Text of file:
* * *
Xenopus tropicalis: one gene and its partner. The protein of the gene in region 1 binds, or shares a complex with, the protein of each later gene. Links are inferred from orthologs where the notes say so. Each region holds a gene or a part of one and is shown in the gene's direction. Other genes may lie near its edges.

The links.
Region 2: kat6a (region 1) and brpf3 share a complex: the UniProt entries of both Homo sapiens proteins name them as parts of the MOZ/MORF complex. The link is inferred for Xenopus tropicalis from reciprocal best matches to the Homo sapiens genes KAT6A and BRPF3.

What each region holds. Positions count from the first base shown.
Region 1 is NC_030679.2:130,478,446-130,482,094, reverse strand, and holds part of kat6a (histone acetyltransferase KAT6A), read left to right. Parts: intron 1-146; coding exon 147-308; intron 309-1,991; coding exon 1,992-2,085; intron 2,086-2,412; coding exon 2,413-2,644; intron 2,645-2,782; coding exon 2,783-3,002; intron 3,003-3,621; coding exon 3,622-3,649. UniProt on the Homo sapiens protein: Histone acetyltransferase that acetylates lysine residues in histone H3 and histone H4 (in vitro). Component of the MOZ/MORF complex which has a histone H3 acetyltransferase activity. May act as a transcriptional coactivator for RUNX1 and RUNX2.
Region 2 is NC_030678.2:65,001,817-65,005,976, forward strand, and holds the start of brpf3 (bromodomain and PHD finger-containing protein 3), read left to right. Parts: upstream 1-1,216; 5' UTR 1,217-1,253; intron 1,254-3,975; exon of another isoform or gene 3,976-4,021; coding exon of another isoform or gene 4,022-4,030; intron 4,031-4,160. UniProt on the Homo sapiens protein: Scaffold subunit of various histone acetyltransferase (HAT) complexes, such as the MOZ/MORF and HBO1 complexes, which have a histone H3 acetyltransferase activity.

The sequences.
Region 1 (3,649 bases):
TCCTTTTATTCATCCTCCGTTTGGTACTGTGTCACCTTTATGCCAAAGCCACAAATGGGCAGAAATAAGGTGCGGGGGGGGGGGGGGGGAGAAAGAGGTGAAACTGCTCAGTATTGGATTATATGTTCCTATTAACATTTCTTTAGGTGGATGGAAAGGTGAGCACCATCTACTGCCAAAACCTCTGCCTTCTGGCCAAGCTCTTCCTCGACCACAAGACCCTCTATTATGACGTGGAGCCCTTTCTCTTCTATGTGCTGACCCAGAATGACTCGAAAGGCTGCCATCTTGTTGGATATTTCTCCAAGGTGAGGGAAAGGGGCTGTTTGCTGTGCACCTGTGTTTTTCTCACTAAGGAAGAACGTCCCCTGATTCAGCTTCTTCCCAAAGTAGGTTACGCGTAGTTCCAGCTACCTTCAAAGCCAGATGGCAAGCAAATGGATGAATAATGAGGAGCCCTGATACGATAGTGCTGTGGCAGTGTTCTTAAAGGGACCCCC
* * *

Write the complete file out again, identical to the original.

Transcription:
Xenopus tropicalis: one gene and its partner. The protein of the gene in region 1 binds, or shares a complex with, the protein of each later gene. Links are inferred from orthologs where the notes say so. Each region holds a gene or a part of one and is shown in the gene's direction. Other genes may lie near its edges.

The links.
Region 2: kat6a (region 1) and brpf3 share a complex: the UniProt entries of both Homo sapiens proteins name them as parts of the MOZ/MORF complex. The link is inferred for Xenopus tropicalis from reciprocal best matches to the Homo sapiens genes KAT6A and BRPF3.

What each region holds. Positions count from the first base shown.
Region 1 is NC_030679.2:130,478,446-130,482,094, reverse strand, and holds part of kat6a (histone acetyltransferase KAT6A), read left to right. Parts: intron 1-146; coding exon 147-308; intron 309-1,991; coding exon 1,992-2,085; intron 2,086-2,412; coding exon 2,413-2,644; intron 2,645-2,782; coding exon 2,783-3,002; intron 3,003-3,621; coding exon 3,622-3,649. UniProt on the Homo sapiens protein: Histone acetyltransferase that acetylates lysine residues in histone H3 and histone H4 (in vitro). Component of the MOZ/MORF complex which has a histone H3 acetyltransferase activity. May act as a transcriptional coactivator for RUNX1 and RUNX2.
Region 2 is NC_030678.2:65,001,817-65,005,976, forward strand, and holds the start of brpf3 (bromodomain and PHD finger-containing protein 3), read left to right. Parts: upstream 1-1,216; 5' UTR 1,217-1,253; intron 1,254-3,975; exon of another isoform or gene 3,976-4,021; coding exon of another isoform or gene 4,022-4,030; intron 4,031-4,160. UniProt on the Homo sapiens protein: Scaffold subunit of various histone acetyltransferase (HAT) complexes, such as the MOZ/MORF and HBO1 complexes, which have a histone H3 acetyltransferase activity.

The sequences.
Region 1 (3,649 bases):
TCCTTTTATTCATCCTCCGTTTGGTACTGTGTCACCTTTATGCCAAAGCCACAAATGGGCAGAAATAAGGTGCGGGGGGGGGGGGGGGGAGAAAGAGGTGAAACTGCTCAGTATTGGATTATATGTTCCTATTAACATTTCTTTAGGTGGATGGAAAGGTGAGCACCATCTACTGCCAAAACCTCTGCCTTCTGGCCAAGCTCTTCCTCGACCACAAGACCCTCTATTATGACGTGGAGCCCTTTCTCTTCTATGTGCTGACCCAGAATGACTCGAAAGGCTGCCATCTTGTTGGATATTTCTCCAAGGTGAGGGAAAGGGGCTGTTTGCTGTGCACCTGTGTTTTTCTCACTAAGGAAGAACGTCCCCTGATTCAGCTTCTTCCCAAAGTAGGTTACGCGTAGTTCCAGCTACCTTCAAAGCCAGATGGCAAGCAAATGGATGAATAATGAGGAGCCCTGATACGATAGTGCTGTGGCAGTGTTCTTAAAGGGACCCCC